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Inspired Series: Studying people through theatre with Flo O’Mahony and Rosalind Hoy

Flo O’Mahony and Rosalind Hoy talk about Zoo Co.

Zoo Co. is an ensemble-based theatre company making theatre inspired through interesting, trending and progressive topics. Engaging with local communities in workshops and focus groups, their work reflects the views and moods of the community and environment surrounding them.

Zoo Co.’s use of movement, puppetry, poetry and music with fast-paced, visual and very moving story-telling, shakes the stereotypical notion of ‘theatre’. We sat down with Flo O’Mahony and Rosalind Hoy to find out more.

What made you want to start Zoo Co.?  

RH: The acting/ theatre industry is notoriously difficult to get into. As actors starting out, the constant auditioning, waiting and rejection can be disheartening and not the most stable way to earn a living. Zoo Co. was founded in response to that by a group of school friends who shared a love for theatre. Making our own work offers us the opportunity to be proactive in doing what we love; rather than sitting and waiting for roles to come along. We have much more control over our paths, and careers in an industry that doesn’t offer much control. Being a start-up theatre company has meant we can incubate a supportive and experimental environment that often involves community focused work as well as creating and performing original theatre.

What made you want to come to Croydon?

FO: Although we grew up in the leafy suburbs, Croydon has basically been our home town, so we know the area well and have a certain affinity here. Our work previously has been on the road which has been great but can feel fleeting.

Being rooted predominantly in one place now means we can root ourselves into the community and really grow our offering here, transcend various groups, be more accountable and serve our community better. There is a massive outcry in Croydon for arts activity and events – it is London’s most populous borough and people are looking for creative experiences.

RH: Part of our move here was to try to access groups that aren’t your typical theatre goers. Croydon has such a diverse mix of people. Our recent project, Theatre on the Market, which was held on Surrey Street Market was an incredible experience as we were in constant contact with all kinds of people from all walks of life.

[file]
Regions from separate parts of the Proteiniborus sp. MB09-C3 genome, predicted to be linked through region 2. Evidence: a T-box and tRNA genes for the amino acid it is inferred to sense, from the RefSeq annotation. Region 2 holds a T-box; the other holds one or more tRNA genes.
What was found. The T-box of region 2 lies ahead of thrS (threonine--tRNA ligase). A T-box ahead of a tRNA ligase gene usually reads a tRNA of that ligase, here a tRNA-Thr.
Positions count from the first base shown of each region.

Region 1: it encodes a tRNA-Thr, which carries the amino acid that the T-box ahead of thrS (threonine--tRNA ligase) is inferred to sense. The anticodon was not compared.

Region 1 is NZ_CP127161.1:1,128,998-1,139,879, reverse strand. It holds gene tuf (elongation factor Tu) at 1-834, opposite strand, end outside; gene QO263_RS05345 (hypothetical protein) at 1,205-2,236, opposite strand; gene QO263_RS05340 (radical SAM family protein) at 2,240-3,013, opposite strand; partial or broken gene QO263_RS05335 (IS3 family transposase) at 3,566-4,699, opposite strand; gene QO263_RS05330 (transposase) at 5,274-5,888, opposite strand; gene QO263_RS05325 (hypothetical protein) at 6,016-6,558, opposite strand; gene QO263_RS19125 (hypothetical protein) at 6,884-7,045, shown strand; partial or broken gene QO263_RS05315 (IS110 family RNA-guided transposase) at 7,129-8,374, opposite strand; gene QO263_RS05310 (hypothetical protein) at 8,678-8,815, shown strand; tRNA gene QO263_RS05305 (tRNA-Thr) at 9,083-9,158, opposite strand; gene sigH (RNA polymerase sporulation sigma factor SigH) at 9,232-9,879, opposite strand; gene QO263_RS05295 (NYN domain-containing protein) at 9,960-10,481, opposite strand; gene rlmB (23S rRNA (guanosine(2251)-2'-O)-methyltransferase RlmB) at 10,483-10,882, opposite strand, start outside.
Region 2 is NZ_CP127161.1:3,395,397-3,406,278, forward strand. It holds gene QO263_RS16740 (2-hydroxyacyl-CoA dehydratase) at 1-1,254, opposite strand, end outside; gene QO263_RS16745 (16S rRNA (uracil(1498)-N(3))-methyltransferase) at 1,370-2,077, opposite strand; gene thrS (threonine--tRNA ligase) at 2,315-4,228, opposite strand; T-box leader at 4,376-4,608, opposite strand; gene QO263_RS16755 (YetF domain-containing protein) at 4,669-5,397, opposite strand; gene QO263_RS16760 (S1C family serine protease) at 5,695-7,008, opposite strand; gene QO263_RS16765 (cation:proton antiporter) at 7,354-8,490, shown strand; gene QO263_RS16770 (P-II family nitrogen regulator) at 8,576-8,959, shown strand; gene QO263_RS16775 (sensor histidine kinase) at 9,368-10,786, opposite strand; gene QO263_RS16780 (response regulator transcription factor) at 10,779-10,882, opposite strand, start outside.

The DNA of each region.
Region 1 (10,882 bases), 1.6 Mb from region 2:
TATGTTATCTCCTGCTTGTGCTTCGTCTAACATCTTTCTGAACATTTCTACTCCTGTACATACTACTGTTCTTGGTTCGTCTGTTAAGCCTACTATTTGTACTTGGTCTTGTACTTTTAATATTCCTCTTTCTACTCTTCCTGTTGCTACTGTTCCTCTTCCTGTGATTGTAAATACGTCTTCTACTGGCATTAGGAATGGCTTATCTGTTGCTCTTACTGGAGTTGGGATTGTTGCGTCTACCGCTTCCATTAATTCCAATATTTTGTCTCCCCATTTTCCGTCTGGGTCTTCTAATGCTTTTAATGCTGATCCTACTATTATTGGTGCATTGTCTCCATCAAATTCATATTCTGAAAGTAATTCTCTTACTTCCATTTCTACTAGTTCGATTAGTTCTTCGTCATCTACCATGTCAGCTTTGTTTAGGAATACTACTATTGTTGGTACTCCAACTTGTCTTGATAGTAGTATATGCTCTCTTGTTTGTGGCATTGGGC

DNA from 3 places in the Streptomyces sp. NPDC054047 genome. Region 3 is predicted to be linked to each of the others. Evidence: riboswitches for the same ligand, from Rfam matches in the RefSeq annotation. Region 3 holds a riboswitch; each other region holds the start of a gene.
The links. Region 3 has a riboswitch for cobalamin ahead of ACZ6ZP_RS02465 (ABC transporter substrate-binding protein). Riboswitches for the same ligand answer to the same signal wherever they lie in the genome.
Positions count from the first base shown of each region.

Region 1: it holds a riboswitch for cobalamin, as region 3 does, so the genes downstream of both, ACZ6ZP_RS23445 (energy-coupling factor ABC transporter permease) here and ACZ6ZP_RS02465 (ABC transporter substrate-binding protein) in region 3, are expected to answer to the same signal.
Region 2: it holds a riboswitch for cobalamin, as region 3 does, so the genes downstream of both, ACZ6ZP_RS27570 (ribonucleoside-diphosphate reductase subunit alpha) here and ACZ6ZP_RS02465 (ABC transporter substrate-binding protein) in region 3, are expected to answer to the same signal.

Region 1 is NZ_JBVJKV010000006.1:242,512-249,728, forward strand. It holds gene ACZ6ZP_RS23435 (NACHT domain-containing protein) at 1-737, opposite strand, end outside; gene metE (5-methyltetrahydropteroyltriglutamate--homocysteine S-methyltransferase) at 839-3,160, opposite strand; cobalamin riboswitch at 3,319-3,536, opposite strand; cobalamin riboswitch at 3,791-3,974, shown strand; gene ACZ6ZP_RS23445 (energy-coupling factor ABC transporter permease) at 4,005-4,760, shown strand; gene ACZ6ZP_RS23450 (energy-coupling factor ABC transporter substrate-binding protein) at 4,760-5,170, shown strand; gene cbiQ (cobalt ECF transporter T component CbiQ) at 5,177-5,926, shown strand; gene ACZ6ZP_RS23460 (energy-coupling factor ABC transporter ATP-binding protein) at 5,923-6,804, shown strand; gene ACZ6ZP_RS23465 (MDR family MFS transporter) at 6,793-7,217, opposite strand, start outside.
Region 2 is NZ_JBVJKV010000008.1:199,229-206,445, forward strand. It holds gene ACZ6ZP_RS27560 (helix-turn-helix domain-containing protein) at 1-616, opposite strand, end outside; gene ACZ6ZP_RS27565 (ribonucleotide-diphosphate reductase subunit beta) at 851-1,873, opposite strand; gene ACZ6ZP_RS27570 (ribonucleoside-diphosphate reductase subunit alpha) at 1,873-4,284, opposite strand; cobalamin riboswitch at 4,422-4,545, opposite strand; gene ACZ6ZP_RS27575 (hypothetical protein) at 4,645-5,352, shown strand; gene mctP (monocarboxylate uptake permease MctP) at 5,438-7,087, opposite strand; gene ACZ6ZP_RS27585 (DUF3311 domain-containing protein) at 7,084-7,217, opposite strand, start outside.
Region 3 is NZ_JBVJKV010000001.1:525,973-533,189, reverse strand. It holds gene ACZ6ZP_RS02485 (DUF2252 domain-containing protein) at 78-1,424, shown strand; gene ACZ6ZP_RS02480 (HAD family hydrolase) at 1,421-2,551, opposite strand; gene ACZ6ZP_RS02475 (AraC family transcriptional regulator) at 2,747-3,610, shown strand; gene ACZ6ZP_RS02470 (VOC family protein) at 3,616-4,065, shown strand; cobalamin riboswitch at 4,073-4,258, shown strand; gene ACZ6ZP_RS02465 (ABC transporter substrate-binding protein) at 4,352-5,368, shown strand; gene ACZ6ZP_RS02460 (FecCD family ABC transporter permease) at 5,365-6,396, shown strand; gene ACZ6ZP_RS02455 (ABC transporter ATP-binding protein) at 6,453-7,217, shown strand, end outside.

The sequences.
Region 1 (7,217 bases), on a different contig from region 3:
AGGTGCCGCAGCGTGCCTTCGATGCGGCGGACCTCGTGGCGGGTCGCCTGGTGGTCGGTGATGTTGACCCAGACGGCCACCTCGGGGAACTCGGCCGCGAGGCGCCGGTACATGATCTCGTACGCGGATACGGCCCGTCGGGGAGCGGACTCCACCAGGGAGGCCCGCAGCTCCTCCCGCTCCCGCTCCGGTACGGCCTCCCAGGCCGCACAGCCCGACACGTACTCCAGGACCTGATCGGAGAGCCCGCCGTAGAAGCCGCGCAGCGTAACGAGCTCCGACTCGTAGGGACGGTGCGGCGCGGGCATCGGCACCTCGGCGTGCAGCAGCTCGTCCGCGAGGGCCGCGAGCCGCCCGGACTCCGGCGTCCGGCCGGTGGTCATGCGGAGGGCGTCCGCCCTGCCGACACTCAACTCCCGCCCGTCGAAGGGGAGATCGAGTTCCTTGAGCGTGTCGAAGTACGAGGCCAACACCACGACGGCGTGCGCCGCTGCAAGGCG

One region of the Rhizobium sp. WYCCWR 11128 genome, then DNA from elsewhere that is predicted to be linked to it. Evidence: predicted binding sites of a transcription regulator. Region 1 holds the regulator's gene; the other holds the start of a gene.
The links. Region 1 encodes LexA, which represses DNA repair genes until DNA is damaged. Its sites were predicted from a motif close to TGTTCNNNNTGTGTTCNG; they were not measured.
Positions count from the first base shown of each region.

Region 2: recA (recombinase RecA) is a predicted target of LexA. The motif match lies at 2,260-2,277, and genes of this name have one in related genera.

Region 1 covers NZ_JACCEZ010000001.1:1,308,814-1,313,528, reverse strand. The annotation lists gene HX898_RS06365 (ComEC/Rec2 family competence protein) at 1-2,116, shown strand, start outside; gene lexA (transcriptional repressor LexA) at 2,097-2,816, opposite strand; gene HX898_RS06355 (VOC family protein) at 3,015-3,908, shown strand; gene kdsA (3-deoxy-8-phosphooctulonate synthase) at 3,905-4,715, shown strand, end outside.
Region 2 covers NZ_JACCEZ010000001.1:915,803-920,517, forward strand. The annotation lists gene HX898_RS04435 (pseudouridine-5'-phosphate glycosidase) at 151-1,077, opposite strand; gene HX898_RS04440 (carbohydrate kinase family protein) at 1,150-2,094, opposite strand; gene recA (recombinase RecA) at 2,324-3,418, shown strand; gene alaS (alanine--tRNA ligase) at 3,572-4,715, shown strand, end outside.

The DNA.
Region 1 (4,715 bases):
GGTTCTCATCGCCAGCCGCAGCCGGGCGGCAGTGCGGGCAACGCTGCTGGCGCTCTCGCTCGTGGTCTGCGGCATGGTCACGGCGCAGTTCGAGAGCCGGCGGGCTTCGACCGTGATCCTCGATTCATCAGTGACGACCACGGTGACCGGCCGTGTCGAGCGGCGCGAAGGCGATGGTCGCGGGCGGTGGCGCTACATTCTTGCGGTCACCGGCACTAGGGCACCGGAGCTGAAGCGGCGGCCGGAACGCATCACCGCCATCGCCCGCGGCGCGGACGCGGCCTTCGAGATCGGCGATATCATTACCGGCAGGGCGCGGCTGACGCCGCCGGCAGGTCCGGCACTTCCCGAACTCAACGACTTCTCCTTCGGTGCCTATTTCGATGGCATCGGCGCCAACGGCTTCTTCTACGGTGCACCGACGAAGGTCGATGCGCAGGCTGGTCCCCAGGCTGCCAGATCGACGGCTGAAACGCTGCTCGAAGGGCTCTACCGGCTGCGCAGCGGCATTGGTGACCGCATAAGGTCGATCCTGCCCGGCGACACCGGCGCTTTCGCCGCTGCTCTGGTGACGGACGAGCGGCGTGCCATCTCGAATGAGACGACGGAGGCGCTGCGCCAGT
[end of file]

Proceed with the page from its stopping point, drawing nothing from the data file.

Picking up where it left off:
Where do you get your inspiration for projects?

FO: The environment has a massive influence on our work. Our last project GIANT, which is about generation identity, brought us in front of people from different walks of life and age groups. We ran a workshop to talk about their experiences – and that directly influenced our script – there were some really interesting and surprising things that really challenged our perceptions and assumptions.

Our next play in Croydon is about women and queer women. We will be visiting women’s groups to discuss their experiences. The subject of the piece will often lead us to seek out interesting groups that trigger dialogue with the area and its people.

RH: Participants tell us their opinions on a subject and our challenge is to then interpret and translate that into theatre. We are looking forward to developing the dialogue with the Croydon communities and then performing it to them.

What projects are you working on that you are excited about?

FO: We were commissioned by the Croydon Council to do the Christmas Projections at the end of 2017, which was an adaption of The Monotone Man projected onto the side of buildings in the city centre.

RH: We are doing some collaborations with Turf Projects, an artist-run contemporary art space in Croydon, based on one of the art exhibitions they are doing, and working with Status Employment on some workshops for people looking to get back into work.

FO: We are also involved in the steering committee for Croydon’s London Borough of Culture bid – we feel quite privileged to be part of that conversation.

What would you like to see in Croydon?

FO: I would love to see a multi-form arts centre –a creative space for people to make work. There are some interesting spaces in Croydon but not having that clearly defined space has meant we have had to think outside the box.

Money no object – what project would you want to do?

RH: An immersive show is something we would love to do. We would love to take over a massive car park, unused building or industrial space – and do a big performance of a well-known story, with our trademark visual style and dark comedy, with music and a bar. We would love to make something truly site responsive and really cool.

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